# Software for rescaling map elements

Discussion in 'Mapping Questions & Discussion' started by [NGPU] Revetron, Nov 1, 2019.

1. ### [NGPU] RevetronL1: Registered

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Hi Everyone,

I have written a piece of software which is useful for rescaling map-elements with proportional dimensions. The program works by taking-in two vectors as its input, and then producing two equivalent orthonormal vectors (ones that are 1 unit in magnitude and at 90 degrees to each other). These can then be multiplied by any number to resize them, therefore allowing the map-maker to fully control the dimensions of the new object. To run the program, simply download the zip-file and extract the executable; it should ideally be run through Command Prompt. When prompted to type-in the vectors, type-in the elements vertically by pressing "Enter" after each value. For those who use Mac OS or Linux, I have included a copy of the C code for you to compile for your OS. Here is the code:

#include <stdio.h>
#include <math.h>

int main() {

int size, i;
printf("\nHow many dimensions are you working in: ");
scanf("%i", &size);
double A[size], B[size], C[size], D[size], total1, total2, total3, GS_factor;
total1 = 0;
total2 = 0;
total3 = 0;
GS_factor = 0;

printf("\nInsert the first vector's values:\n");
for (i=1;i<=size;i++) {
scanf("%lf", &A[i-1]);
}

printf("\nInsert the second vector's values:\n");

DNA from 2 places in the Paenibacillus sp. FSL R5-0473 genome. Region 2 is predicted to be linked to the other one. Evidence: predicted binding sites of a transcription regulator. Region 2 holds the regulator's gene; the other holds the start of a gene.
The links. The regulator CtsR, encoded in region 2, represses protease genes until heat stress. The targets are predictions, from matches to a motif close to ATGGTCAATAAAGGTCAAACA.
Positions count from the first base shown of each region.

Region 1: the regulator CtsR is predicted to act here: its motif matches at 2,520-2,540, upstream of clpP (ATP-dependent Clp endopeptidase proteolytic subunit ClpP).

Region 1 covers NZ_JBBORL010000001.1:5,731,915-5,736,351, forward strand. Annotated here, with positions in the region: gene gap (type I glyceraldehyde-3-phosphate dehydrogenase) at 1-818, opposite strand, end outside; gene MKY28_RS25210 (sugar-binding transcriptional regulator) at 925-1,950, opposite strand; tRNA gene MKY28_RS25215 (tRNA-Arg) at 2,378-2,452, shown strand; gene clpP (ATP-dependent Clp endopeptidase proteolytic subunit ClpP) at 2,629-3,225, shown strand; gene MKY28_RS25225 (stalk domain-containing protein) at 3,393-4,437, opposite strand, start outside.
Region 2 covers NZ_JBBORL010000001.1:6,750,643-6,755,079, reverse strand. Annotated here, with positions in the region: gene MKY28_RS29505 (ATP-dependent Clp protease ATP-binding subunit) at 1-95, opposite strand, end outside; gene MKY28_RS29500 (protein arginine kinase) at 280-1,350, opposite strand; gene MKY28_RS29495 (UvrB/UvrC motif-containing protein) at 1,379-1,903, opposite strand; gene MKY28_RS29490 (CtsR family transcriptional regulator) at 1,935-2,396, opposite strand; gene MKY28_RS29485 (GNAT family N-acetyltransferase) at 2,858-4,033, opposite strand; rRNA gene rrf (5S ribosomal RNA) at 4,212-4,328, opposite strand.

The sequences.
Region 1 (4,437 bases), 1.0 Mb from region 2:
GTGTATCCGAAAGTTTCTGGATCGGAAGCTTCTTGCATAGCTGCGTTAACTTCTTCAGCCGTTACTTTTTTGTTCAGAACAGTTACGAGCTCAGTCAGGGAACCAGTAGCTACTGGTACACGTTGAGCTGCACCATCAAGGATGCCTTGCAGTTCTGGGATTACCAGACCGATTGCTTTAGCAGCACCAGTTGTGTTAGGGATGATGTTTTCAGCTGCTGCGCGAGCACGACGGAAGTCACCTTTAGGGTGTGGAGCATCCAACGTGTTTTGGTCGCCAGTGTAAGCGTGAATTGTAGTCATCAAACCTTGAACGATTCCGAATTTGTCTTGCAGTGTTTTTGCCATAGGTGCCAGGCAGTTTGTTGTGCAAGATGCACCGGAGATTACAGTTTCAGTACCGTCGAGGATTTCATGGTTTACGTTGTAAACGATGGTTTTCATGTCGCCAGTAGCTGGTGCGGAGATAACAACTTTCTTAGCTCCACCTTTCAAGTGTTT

for (i=1;i<=size;i++) {
scanf("%lf", &B[i-1]);
}

for (i=1;i<=size;i++) {
total1 = total1 + pow(A[i-1], 2);
total2 = total2 + pow(B[i-1], 2);
}

total1 = sqrt(total1);
total2 = sqrt(total2);
for (i=1;i<=size;i++) {
C[i-1] = A[i-1]/total1;
}

//Here is where the Gram-Schmidt process occurs
for (i=1;i<=size;i++) {
GS_factor = GS_factor + (B[i-1]*C[i-1]);
}

for (i=1;i<=size;i++) {
D[i-1] = B[i-1] - ((GS_factor)*C[i-1]);
}

for (i=1;i<=size;i++) {
total3 = total3 + pow(D[i-1], 2);
}

for (i=1;i<=size;i++) {
D[i-1] = D[i-1]/sqrt(total3);
}

printf("\nThese are the two orthonormal vectors:");
printf("\nVector 1: Vector 2:");
for (i=1;i<=size;i++) {
printf("\n|%lf| |%lf|", C[i-1], D[i-1]);
}

return 0;

}

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2. ### aaTumby Messages:
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I'm sorry but how does this help me? What on earth do I do with two orthonormal vectors?
It's cool that you managed to write this code, but I'm pretty sure nobody on this site has a use for this.

3. ### [NGPU] RevetronL1: Registered

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Well, it's primary use is for rescaling map props while retaining their dimension ratios. The post may contain some jargon, but it is not necessary that you understand it; I added it just to clarify what the program does in a very technical way.

4. ### aaTumby Messages:
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You didn't understand what I'm asking. What do I actually DO with the vectors? How do I scale something in hammer along an arbitrary vector?

And what do you mean with props? TF2 does not allow for prop_static to be scaled at all. You can scale a prop_dynamic, but only uniformly in all directions (with rendering issues both in hammer and ingame).

5. ### [NGPU] RevetronL1: Registered

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When you obtain the two vectors after running the code, you take the one of the values from one the vectors (vector_value) and use the following formula, where desired_length_in_hU is the desired length of the object in hammer Units: (desired_length_in_hU/vector_value) = scale
You then multiply both vectors by the resulting "scale" value and you are done.

In all honesty, while I do not make TF2 maps regularly, my work heavily uses this type of maths and I though that it might be useful for mapping, since it is heavily used for other 3D graphics applications.

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